CRM from the management’s perspective

Example: If the customer is dealt with in a standardized manner or has to wait for a decision (because an employee asks the line manager and the answer is delayed), this is a problem. The result: the customer is quickly dissatisfied or goes straight to the competition.

And the employee – without the appropriate information or decision – stands in front of the customer like a watered poodle.

In many cases, the customer will not express their dissatisfaction if they do not like the decision that was made later. In most cases, they are not even asked. In this way, a possible churn is never recognized.

  • The result: everyone is dissatisfied.
  • The manager: They see “customer churn” in the statistics
  • The employee: He sees the frustrated customer AND feels his powerlessness
  • The customer: He would have liked to stay, but …

CRM from a management perspective: Who are typical leaders? What is good leadership?

The “usual suspects” such as Jeff Bezos, Steve Jobs, Elon Musk – to mention just three – are often mentioned. They are the brand, they shape the corporate culture through their way of communicating, through their behavior. They drive ideas, set directions and present or represent their company every second, with every fiber of their body, with their facial features, with their communication.

Yes, in a way, they show within their own culture how they have managed to be successful. But is that the silver bullet? Sometimes yes, but certainly very often no.

Leadership management is of course not only represented by top management. Any other manager can also become a leader through leadership management. It is usually people who are intrinsically motivated. They drive a cause forward, their cause. They are allowed to drive. Because you let them. In other words, it depends on the leadership style, not the hierarchy.

Digital leadership is a special kind of leadership.

Wikipedia (as of 18.06.2020) writes about it:

“Digital leadership is a scientific approach to defining the tasks and tools of leadership in times of digitalization in general and in phases of transformation to digitalization in particular.”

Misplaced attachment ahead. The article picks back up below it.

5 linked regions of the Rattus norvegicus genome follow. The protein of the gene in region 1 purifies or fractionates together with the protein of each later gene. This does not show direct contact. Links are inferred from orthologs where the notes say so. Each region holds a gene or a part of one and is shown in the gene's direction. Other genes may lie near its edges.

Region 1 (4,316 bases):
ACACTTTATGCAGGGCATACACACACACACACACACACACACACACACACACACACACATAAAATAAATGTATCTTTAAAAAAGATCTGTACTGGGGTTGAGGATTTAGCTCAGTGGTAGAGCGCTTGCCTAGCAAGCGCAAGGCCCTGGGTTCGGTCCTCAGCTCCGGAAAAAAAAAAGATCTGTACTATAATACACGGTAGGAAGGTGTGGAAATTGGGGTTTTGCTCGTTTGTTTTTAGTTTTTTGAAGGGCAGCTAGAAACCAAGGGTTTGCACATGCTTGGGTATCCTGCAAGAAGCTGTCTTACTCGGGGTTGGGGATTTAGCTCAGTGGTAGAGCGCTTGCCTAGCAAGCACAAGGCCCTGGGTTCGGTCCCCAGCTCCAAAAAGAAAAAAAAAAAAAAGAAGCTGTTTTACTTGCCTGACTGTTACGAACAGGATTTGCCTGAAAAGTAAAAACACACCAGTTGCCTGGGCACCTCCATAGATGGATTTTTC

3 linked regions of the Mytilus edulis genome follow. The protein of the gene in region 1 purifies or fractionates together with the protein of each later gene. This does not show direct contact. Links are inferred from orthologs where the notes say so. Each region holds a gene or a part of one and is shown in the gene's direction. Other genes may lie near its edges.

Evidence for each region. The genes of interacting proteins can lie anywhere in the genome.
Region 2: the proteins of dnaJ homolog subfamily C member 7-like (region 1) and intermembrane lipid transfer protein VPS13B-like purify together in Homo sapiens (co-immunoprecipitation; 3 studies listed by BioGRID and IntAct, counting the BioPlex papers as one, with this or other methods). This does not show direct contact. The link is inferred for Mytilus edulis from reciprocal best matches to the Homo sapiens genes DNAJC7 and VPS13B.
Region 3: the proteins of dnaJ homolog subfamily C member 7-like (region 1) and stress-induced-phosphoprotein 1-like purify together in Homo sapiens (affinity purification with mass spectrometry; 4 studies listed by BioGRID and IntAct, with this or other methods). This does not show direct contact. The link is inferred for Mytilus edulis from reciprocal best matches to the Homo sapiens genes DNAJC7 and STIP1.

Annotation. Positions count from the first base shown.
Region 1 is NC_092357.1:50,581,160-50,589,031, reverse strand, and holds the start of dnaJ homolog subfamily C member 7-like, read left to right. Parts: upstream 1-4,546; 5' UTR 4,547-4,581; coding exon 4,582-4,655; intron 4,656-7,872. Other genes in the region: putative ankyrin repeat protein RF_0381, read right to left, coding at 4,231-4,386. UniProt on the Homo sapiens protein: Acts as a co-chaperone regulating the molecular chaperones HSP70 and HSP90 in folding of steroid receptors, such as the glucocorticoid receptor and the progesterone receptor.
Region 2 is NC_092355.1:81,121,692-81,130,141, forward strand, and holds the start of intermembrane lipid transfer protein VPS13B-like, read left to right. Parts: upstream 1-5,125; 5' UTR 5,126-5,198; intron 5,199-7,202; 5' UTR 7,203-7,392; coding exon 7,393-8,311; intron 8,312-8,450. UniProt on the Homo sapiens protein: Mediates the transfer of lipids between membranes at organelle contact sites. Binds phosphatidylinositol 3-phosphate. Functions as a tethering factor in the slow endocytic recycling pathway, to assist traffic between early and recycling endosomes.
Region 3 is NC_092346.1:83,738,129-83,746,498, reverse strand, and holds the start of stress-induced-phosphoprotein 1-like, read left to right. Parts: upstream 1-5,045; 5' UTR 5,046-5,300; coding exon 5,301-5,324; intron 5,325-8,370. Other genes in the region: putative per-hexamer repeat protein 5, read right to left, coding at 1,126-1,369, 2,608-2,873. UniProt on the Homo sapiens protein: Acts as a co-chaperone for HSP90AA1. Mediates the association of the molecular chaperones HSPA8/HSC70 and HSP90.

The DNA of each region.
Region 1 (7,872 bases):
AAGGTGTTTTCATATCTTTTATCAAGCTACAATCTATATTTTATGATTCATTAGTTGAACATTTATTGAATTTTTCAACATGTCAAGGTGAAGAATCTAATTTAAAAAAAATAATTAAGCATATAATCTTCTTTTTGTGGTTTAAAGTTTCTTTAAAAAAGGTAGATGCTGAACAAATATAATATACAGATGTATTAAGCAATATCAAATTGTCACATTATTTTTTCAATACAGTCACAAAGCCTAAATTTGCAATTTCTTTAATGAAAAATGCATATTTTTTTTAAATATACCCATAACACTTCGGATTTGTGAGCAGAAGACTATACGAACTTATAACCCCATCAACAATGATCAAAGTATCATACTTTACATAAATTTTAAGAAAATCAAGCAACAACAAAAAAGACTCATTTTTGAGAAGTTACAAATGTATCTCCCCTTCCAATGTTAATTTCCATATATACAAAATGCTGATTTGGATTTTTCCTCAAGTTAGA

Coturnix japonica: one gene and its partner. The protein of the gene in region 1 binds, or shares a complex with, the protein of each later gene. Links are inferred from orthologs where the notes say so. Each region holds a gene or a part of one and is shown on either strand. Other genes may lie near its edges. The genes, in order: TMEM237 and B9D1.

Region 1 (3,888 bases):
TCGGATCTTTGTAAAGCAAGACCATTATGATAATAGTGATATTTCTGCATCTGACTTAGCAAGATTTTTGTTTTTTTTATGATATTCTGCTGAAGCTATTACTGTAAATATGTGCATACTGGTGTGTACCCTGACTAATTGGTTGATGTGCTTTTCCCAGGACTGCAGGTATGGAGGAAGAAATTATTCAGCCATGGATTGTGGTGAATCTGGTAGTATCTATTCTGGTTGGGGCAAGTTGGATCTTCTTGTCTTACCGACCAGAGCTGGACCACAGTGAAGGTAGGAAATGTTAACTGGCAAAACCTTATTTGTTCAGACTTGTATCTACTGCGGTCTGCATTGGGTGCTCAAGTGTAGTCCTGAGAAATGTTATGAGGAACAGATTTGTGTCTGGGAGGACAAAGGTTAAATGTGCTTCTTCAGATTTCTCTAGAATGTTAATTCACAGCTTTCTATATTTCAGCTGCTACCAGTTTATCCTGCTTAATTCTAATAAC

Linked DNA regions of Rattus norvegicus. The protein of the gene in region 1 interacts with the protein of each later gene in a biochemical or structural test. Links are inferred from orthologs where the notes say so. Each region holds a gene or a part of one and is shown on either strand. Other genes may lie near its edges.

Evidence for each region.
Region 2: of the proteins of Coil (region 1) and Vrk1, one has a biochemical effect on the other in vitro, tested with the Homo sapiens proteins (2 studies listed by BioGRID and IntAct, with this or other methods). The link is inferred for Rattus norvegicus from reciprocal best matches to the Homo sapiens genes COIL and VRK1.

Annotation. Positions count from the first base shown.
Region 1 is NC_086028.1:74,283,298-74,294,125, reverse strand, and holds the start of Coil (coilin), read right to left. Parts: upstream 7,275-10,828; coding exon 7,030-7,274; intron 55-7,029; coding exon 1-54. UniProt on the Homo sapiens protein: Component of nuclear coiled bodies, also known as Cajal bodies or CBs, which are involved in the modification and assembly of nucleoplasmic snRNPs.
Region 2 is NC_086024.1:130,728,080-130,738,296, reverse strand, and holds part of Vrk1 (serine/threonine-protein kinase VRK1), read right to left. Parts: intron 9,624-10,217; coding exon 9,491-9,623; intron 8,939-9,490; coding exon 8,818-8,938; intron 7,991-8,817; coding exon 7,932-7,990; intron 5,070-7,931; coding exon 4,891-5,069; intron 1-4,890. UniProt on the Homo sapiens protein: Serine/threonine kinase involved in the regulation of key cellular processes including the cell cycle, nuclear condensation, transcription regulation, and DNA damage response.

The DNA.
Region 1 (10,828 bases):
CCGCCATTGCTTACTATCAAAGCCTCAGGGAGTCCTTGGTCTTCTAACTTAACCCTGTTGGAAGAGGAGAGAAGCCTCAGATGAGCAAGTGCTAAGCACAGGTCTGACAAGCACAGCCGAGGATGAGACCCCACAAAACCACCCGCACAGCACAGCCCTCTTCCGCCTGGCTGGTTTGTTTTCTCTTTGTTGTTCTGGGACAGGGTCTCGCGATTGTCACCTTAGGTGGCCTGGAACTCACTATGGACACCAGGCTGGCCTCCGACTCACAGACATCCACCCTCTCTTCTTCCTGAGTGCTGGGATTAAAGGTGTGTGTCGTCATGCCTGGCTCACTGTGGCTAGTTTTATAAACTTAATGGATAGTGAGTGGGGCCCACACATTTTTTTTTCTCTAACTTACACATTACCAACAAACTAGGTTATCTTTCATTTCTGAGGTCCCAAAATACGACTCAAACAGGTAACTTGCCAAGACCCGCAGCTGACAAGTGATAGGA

It was first developed and mentioned by Utho Creusen at the Catholic University of Eichstätt/Ingolstadt in connection with the study of leadership in start-ups. Other authors use the term Leadership 4.0 to describe a comparable leadership concept.

A distinction is made between leadership in start-ups, leadership in digital companies and leadership in the digital transformation and conclusions are drawn for the different leadership approaches.

The starting point is the realization that digitally leading companies achieve higher sales, earnings and company values depending on their level of digital readiness.”

Now, the level of digital maturity is always very different. This is not a bad thing, as not every company has customers and business models that require perfect digitalization. But it’s practically no longer possible today without it.

CRM from a management perspective: so what does this mean in practice?

Here’s a guiding principle of mine: “Digital transformation is subject to customer orientation.”

Not everything that is digitally possible is also important for you and your customers. Just because experts sell a topic as “the hot shit” doesn’t always make it relevant for their companies.

Another aspect: 14,000 software tools are currently listed in the MarTech Landscape

More than ever before. Not all of them are “core tools” that are important for CRM, CX, etc. But many are intended for collaboration and workflows. Whether they are suitable is another question. But back to leadership management. Depending on how you lead, depending on what the processes should look like in the future, you need different tools. Not every tool is suitable. And, it’s also simple, depending on what the software landscape looks like today and what it should look like in the future, a tool may or may not fit.

If you want to automate, you have to standardize!

How do we work together internally? How much standard or freedom will there be in the future? How does automation benefit the company? How does the customer benefit? How do we make the customer happy? How do we create a balance between “customer value” (value of the customer for the company) and “value to the customer” (value that the customer receives from the product/service)?

But beware:

Customer orientation has a natural enemy:
The function-oriented form of organization

I describe why this is the case in my CRM manifesto

PS: This article will be updated on an ongoing basis.